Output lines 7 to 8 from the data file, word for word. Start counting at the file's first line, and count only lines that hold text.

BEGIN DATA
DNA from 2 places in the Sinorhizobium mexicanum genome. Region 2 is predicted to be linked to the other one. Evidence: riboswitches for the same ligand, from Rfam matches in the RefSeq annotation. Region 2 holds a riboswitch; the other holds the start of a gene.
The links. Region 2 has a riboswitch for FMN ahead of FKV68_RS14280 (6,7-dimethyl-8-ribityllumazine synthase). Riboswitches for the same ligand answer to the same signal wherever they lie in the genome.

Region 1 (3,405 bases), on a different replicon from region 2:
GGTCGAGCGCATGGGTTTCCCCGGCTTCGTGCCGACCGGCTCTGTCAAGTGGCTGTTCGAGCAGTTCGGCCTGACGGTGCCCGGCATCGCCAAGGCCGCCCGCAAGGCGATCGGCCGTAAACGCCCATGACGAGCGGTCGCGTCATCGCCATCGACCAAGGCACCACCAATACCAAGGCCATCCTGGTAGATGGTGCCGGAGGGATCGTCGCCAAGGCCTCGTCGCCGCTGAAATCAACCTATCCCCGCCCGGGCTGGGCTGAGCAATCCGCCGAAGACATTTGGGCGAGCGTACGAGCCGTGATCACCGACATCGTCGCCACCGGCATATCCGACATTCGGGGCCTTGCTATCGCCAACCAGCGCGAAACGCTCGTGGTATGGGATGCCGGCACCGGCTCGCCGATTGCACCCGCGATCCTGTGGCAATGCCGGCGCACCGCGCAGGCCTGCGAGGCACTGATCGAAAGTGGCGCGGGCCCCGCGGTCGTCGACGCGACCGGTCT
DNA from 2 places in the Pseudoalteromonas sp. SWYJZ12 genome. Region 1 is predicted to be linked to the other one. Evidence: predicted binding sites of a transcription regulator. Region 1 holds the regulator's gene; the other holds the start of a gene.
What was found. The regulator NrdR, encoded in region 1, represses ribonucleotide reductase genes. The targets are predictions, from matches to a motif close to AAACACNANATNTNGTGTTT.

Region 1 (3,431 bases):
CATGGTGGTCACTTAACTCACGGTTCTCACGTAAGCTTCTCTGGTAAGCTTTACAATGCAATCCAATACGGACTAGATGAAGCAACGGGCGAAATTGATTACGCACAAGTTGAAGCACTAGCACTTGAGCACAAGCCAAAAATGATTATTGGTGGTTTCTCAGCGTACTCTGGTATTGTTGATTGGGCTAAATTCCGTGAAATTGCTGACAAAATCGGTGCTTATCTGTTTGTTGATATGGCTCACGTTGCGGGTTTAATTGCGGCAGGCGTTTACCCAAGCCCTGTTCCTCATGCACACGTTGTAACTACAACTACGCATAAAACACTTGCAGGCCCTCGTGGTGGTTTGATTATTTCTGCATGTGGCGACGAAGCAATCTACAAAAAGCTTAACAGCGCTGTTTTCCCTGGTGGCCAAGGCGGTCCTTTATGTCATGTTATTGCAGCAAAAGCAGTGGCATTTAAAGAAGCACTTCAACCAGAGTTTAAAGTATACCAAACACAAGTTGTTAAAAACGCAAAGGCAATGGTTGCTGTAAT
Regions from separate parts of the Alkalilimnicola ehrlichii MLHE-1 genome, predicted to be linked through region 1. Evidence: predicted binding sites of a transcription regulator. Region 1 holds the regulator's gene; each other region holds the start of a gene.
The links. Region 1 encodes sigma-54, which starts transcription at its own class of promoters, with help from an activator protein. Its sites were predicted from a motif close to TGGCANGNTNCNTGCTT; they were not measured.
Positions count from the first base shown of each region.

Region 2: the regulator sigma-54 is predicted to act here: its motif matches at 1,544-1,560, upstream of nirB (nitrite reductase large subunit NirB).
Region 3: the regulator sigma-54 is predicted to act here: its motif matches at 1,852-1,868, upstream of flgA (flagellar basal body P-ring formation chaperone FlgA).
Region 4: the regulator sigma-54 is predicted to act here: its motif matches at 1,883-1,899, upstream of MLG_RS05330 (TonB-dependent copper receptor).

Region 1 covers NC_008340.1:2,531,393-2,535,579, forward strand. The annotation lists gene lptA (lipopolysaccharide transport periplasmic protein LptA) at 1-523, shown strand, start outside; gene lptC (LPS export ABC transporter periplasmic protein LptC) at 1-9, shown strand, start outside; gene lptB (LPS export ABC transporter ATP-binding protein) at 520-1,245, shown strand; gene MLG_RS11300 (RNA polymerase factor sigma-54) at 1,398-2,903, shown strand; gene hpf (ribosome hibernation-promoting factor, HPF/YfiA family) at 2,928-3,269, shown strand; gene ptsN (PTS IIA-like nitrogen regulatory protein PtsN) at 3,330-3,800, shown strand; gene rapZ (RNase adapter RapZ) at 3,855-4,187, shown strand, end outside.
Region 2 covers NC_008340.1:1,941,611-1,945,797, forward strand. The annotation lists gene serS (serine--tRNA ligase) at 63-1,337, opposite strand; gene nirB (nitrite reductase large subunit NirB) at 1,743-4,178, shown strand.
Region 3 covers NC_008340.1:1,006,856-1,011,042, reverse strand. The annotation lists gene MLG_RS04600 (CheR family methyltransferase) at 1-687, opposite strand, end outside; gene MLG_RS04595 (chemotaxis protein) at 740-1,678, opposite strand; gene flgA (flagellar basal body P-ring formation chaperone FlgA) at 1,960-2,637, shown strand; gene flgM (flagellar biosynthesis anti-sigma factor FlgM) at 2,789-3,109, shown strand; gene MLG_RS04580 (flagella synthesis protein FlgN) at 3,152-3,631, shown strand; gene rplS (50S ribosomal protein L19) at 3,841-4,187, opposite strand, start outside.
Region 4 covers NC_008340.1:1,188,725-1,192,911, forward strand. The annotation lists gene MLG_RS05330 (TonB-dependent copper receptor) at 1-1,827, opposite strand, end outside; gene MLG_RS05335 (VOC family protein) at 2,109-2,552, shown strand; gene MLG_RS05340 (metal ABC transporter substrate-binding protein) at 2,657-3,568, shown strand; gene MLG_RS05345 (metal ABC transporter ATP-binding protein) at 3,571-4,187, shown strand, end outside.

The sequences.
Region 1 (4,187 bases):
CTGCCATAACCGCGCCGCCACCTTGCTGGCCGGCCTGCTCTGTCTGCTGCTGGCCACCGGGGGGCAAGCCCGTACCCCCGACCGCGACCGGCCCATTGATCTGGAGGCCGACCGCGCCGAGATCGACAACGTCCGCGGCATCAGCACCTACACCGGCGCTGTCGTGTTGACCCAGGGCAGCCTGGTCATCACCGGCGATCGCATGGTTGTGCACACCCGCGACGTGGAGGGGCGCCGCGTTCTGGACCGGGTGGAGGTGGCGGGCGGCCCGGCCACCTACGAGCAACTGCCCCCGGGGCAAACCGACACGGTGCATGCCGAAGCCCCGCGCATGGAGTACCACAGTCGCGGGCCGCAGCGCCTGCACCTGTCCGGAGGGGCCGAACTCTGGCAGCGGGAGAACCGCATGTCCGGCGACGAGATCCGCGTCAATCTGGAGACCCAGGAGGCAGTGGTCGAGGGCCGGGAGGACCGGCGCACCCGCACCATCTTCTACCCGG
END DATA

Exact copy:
Region 1 (3,431 bases):
CATGGTGGTCACTTAACTCACGGTTCTCACGTAAGCTTCTCTGGTAAGCTTTACAATGCAATCCAATACGGACTAGATGAAGCAACGGGCGAAATTGATTACGCACAAGTTGAAGCACTAGCACTTGAGCACAAGCCAAAAATGATTATTGGTGGTTTCTCAGCGTACTCTGGTATTGTTGATTGGGCTAAATTCCGTGAAATTGCTGACAAAATCGGTGCTTATCTGTTTGTTGATATGGCTCACGTTGCGGGTTTAATTGCGGCAGGCGTTTACCCAAGCCCTGTTCCTCATGCACACGTTGTAACTACAACTACGCATAAAACACTTGCAGGCCCTCGTGGTGGTTTGATTATTTCTGCATGTGGCGACGAAGCAATCTACAAAAAGCTTAACAGCGCTGTTTTCCCTGGTGGCCAAGGCGGTCCTTTATGTCATGTTATTGCAGCAAAAGCAGTGGCATTTAAAGAAGCACTTCAACCAGAGTTTAAAGTATACCAAACACAAGTTGTTAAAAACGCAAAGGCAATGGTTGCTGTAAT